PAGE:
Using Sports to Motivate Math Learners: Examples for Teaching Mathematical Literacy

Using Sports to Motivate Math Learners: Examples for Teaching Mathematical Literacy

Natalie Lynn Kautz (Rowan University, USA) and Michelle A. Kowalsky (Rowan University, USA)
DOI: 10.4018/978-1-7998-4721-2.ch015
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Abstract

Motivating 21st century mathematics learners is becoming increasingly difficult. Most students will no longer sit still and learn using the methods that were utilized in classrooms 100 years ago. Today, many teachers struggle to find ways to excite their students while teaching them mathematics. This chapter will present ideas for mathematics learning using sports, a particular area of interest for students of all ages. The rich variety of numbers generated by all types of sports, as well as connections to popular culture extensions, naturally provides opportunities for exploration in numerical literacy. Using real sports data, students can perform operations and calculations, do statistical analyses, and create charts or graphs to enhance their learning of both basic and advanced operations. Nearly every concept taught in a K-12 mathematics curriculum can be adapted to include sports information.
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Background

Naturally, we must start with the standards in order to determine difficulty levels. The Common Core State Standards Initiative aims to prepare kindergarten through twelfth grade students for college, career, and life. At the time of the writing of this article, forty-one states, the District of Columbia, and four territories have adopted these standards (National Governors Association Center for Best Practices and Council of Chief State School Officers, 2010a). The Common Core’s high-quality standards for mathematics and technological literacy lend themselves easily to exploration with sports. While various approaches to data literacy have emerged to engage students at all levels among the sciences, social sciences, and humanities (Stornaiulo, 2020; Roberts & Lyons, 2020; Visco, 2019), the basis of mathematical content must still be referenced and reinforced in its simplest form so that teachers can learn ways to integrate these concepts into their everyday teaching.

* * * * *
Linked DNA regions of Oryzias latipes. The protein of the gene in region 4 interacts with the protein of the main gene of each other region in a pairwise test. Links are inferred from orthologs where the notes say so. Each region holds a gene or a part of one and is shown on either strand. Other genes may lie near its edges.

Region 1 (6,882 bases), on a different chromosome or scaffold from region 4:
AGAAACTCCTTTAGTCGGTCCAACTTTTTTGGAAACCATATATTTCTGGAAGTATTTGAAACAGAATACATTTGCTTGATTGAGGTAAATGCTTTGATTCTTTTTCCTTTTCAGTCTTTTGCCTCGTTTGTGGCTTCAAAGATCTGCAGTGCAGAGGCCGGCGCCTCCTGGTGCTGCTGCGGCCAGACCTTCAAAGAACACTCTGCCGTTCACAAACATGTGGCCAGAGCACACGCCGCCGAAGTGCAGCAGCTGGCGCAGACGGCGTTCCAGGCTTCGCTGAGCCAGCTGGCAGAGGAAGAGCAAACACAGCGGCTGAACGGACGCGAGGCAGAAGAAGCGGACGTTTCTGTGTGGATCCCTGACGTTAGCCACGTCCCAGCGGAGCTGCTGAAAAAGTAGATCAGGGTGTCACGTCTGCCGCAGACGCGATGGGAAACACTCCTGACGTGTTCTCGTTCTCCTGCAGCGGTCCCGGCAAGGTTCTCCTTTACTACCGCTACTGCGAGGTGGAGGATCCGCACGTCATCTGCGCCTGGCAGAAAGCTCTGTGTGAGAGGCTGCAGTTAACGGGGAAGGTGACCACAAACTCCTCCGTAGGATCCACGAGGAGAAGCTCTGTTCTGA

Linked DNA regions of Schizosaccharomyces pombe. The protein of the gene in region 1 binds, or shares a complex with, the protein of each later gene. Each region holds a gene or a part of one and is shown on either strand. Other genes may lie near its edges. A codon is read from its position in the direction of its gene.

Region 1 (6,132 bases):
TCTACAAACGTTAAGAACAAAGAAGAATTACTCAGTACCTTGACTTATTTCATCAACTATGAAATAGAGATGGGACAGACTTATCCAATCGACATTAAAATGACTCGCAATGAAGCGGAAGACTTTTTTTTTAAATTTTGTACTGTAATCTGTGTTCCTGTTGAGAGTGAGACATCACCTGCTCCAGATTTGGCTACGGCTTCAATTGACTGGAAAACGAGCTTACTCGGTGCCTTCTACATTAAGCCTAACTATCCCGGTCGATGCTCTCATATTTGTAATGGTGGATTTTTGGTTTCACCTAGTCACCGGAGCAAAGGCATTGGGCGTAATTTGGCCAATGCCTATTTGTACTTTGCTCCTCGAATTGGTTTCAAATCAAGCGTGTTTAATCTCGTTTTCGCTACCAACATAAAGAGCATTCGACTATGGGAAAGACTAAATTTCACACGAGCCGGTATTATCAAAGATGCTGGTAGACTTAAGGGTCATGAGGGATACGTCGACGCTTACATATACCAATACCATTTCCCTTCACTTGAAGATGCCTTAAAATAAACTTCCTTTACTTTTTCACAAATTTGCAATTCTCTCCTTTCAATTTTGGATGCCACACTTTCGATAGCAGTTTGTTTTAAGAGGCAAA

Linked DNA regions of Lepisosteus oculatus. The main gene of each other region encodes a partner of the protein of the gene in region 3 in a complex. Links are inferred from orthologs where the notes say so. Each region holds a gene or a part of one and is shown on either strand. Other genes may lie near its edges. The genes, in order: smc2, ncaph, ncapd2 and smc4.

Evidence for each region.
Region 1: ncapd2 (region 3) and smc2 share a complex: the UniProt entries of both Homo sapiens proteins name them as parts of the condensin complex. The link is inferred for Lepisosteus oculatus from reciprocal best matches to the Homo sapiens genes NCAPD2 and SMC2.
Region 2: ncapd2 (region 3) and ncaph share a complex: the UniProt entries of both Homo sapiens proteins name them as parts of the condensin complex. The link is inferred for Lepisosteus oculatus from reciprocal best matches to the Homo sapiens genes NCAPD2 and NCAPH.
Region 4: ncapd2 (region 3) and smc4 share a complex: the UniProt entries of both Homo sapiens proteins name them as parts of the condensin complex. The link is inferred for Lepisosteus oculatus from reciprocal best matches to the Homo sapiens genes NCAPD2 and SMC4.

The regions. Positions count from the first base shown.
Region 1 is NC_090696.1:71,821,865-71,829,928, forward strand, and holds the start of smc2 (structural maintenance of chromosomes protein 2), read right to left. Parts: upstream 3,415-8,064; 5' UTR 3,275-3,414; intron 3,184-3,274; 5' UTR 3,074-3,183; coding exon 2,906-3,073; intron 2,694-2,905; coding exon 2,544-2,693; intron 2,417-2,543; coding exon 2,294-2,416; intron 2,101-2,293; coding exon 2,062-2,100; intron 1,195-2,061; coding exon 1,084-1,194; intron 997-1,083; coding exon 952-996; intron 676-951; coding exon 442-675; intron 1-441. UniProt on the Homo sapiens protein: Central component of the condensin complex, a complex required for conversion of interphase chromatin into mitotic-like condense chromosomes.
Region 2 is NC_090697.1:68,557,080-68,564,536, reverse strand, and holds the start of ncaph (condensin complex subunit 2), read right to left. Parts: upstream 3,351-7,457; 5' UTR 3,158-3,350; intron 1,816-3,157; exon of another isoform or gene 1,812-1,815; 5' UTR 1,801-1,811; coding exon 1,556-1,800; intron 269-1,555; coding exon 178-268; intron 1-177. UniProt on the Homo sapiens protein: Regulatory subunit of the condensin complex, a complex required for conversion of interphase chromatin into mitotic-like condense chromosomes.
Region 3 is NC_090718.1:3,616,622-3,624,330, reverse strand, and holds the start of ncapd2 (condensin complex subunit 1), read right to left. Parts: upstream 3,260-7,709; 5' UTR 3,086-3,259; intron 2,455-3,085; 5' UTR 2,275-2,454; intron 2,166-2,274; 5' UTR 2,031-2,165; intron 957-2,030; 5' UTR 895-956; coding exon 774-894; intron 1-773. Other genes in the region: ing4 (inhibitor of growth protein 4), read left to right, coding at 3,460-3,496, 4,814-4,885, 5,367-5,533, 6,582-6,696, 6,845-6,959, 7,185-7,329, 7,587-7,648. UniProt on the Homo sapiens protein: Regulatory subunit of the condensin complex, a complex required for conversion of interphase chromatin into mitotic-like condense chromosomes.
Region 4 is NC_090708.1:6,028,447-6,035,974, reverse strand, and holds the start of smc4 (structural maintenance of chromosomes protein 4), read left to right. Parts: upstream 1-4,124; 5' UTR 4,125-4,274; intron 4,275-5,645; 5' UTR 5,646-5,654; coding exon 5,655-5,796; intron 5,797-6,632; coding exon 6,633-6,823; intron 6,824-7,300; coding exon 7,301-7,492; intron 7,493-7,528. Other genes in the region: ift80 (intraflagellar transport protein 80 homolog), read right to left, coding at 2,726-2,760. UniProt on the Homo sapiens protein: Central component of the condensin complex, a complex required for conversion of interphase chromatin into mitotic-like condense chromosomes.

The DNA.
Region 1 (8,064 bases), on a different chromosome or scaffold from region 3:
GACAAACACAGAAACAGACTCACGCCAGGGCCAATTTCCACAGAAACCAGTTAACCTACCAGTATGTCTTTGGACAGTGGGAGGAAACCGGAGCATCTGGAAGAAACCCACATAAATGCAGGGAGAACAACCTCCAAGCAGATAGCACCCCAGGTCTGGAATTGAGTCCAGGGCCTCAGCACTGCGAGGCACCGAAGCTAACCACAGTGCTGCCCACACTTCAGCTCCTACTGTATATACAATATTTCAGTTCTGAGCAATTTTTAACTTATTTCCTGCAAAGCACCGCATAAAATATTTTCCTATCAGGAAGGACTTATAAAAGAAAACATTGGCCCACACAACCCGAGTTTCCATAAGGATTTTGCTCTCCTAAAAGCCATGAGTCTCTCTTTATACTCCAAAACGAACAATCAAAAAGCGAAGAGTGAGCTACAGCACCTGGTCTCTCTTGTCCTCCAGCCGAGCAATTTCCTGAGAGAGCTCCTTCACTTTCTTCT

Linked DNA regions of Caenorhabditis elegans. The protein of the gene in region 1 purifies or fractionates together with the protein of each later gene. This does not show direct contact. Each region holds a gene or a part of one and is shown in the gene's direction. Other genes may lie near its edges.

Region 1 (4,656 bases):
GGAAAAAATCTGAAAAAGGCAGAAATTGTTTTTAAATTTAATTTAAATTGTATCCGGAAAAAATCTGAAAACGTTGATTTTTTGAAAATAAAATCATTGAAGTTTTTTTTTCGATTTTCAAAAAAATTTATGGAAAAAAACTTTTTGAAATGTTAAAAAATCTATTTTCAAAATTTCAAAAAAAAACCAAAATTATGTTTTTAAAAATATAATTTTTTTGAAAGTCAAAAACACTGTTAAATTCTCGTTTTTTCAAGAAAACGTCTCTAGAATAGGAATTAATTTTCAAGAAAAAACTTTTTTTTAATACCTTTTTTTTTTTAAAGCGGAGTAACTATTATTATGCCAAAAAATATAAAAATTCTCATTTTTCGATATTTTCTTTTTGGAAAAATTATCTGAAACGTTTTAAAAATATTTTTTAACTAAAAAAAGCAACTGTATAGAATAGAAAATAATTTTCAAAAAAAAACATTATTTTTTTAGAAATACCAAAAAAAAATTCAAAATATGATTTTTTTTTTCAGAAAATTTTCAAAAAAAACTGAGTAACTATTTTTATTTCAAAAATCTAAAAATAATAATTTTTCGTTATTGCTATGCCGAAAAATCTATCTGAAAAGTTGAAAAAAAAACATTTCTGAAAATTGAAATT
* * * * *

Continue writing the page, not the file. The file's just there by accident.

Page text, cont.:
Key Terms in this Chapter

Motivation: A willingness, enthusiasm, or desire to complete a task.

Curriculum: Subjects to be studied in a school (plural, curricula ).

National Council of Teachers of Mathematics: Since 1920, the world’s largest mathematics education organization, which advocates for high-quality mathematics teaching and maintains a set of assessment standards or mathematics goals for students.

Neurotypical: Having typical or ordinary brain development, not on the autism spectrum, not having neurologic or developmental disorders.

Differentiated Instruction (or Differentiation): An effective teaching method that provides all students in a classroom the learning styles and techniques that meet their individual needs, even if that means providing different activities for different students.

Geometry: A branch of mathematics concerned with points, lines, angles, planes, surfaces, shapes, and solids.

Numeracy: The ability to understand and interpret numbers with confidence, and use them to solve real world problems.

Manipulatives: Objects that help students see mathematical concepts through hands-on experiences that are often engaging for children.

Common Core Standards: A set of research-based academic standards in mathematics and English/language arts literacy that outline the skills students should have acquired by the completion of each grade level. The standards are maintained by the Council of Chief State School Officers and the National Governors Association Center for Best Practices. As of 2020, forty-one states, the District of Columbia, and four territories have voluntarily adopted the Common Core Standards.

Statistics: A branch of science that deals with probability, data collection, organization, analysis, interpretation, inferences, and presentation of quantitative data.

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